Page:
As an undergraduate, years ago, I was assigned the third edition of John Alcock's “Animal Behavior,” and found it to be an interesting read, with examples I wanted to remember. I still have the book on my shelf. Recently, released in its ninth edition, Alcock's “Animal Behavior” continues to be one of the most popular textbooks used in animal behavior courses, and for good reason. The writing is easy to read and understand, it is packed with detailed examples, figures, and illustrations (all complete with full bibliographic information), and it presents a well-balanced view of proximate and ultimate causes of behavior, both of vertebrates and invertebrates. In addition, for the professor of the course, the ancillaries are useful and diverse—and new with the latest edition there is a DVD of video clips of behaviors, correlated with each chapter. There are discussion questions throughout the text, which I find to be a more meaningful approach than placing them all at the end of each chapter.

Alcock continues to lean more heavily toward the evolutionary perspective, but does present the mechanistic view well in most cases. The first five chapters, in fact, focus largely on the proximate causes of behavior, looking at the genetic and physiological underpinnings of behaviors. The remaining chapters each address a different type of behavior, but the common theme of evolutionary theory is used to tie them together. Many tentative and/or controversial topics are addressed throughout, good for encouraging thought-provoking discussions and for encouraging students to think carefully about scientific design. The final chapter is devoted to the evolution of human behaviors, which is always fascinating for the beginning animal behavior student. I prefer to intersperse human behavior throughout the course, and would have preferred the book do the same, but since many animal behavior texts omit human behavior entirely, I am hesitant to complain.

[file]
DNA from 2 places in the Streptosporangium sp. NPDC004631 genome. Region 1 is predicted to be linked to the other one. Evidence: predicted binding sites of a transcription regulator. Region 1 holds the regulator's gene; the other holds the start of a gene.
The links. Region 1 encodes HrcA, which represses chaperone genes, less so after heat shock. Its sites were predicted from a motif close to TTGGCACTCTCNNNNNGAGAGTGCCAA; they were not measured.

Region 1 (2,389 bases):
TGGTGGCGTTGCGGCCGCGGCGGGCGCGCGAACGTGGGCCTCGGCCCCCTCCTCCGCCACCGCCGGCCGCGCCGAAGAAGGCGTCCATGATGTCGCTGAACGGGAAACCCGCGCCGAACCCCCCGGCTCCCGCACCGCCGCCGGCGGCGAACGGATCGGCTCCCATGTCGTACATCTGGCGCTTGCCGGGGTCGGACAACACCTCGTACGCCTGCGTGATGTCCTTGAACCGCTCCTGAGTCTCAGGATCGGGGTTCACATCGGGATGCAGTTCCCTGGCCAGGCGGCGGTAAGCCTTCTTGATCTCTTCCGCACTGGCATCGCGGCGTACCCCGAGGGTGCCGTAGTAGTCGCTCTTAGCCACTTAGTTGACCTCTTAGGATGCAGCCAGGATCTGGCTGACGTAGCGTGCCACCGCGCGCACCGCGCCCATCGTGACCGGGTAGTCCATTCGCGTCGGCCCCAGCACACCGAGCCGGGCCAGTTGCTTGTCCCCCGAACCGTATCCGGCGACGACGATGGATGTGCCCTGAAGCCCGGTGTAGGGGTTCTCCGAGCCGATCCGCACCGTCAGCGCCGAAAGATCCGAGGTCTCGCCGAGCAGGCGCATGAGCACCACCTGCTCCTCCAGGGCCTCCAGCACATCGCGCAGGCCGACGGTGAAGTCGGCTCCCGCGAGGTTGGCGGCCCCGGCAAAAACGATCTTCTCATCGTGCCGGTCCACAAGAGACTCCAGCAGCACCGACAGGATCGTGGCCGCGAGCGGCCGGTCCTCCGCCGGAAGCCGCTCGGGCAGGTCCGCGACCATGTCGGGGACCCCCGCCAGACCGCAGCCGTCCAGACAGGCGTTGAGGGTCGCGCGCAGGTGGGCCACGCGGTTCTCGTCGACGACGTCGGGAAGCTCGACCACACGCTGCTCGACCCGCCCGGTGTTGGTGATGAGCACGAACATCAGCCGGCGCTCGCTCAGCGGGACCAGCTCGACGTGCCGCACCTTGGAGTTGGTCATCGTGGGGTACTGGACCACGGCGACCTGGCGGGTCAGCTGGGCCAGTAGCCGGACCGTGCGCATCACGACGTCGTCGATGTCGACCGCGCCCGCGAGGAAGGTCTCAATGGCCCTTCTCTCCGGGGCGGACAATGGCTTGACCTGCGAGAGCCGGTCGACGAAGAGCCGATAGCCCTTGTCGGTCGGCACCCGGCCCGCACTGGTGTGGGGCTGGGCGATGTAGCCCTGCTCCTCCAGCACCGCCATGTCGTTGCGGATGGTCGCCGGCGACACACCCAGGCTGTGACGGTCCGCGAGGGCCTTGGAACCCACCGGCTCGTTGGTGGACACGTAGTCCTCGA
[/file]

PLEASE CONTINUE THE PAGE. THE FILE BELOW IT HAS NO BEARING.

Some other possible “negatives” to the text include its rather heavy emphasis on the scientific testing of hypotheses, which while certainly important to stress, is a bit overdone. Much of the conceptually based discussion and theory is difficult for my beginning students. I personally find the text somewhat “wordy” at points, and while I applaud the tremendous number of examples given to support ideas and illustrate concepts, I find some examples to be less meaningful than others, and even unnecessary. I encourage my students to read the summary at the end of each chapter first, so as not to lose sight of the big picture and get lost in the details and examples.

Overall, this is a terrific text for the introductory animal behavior course, providing a wealth of background information and covering the breadth of the field. It is in general a highly enjoyable book to read, both for those who know the field well and for those just being introduced to the wonders of animal behavior.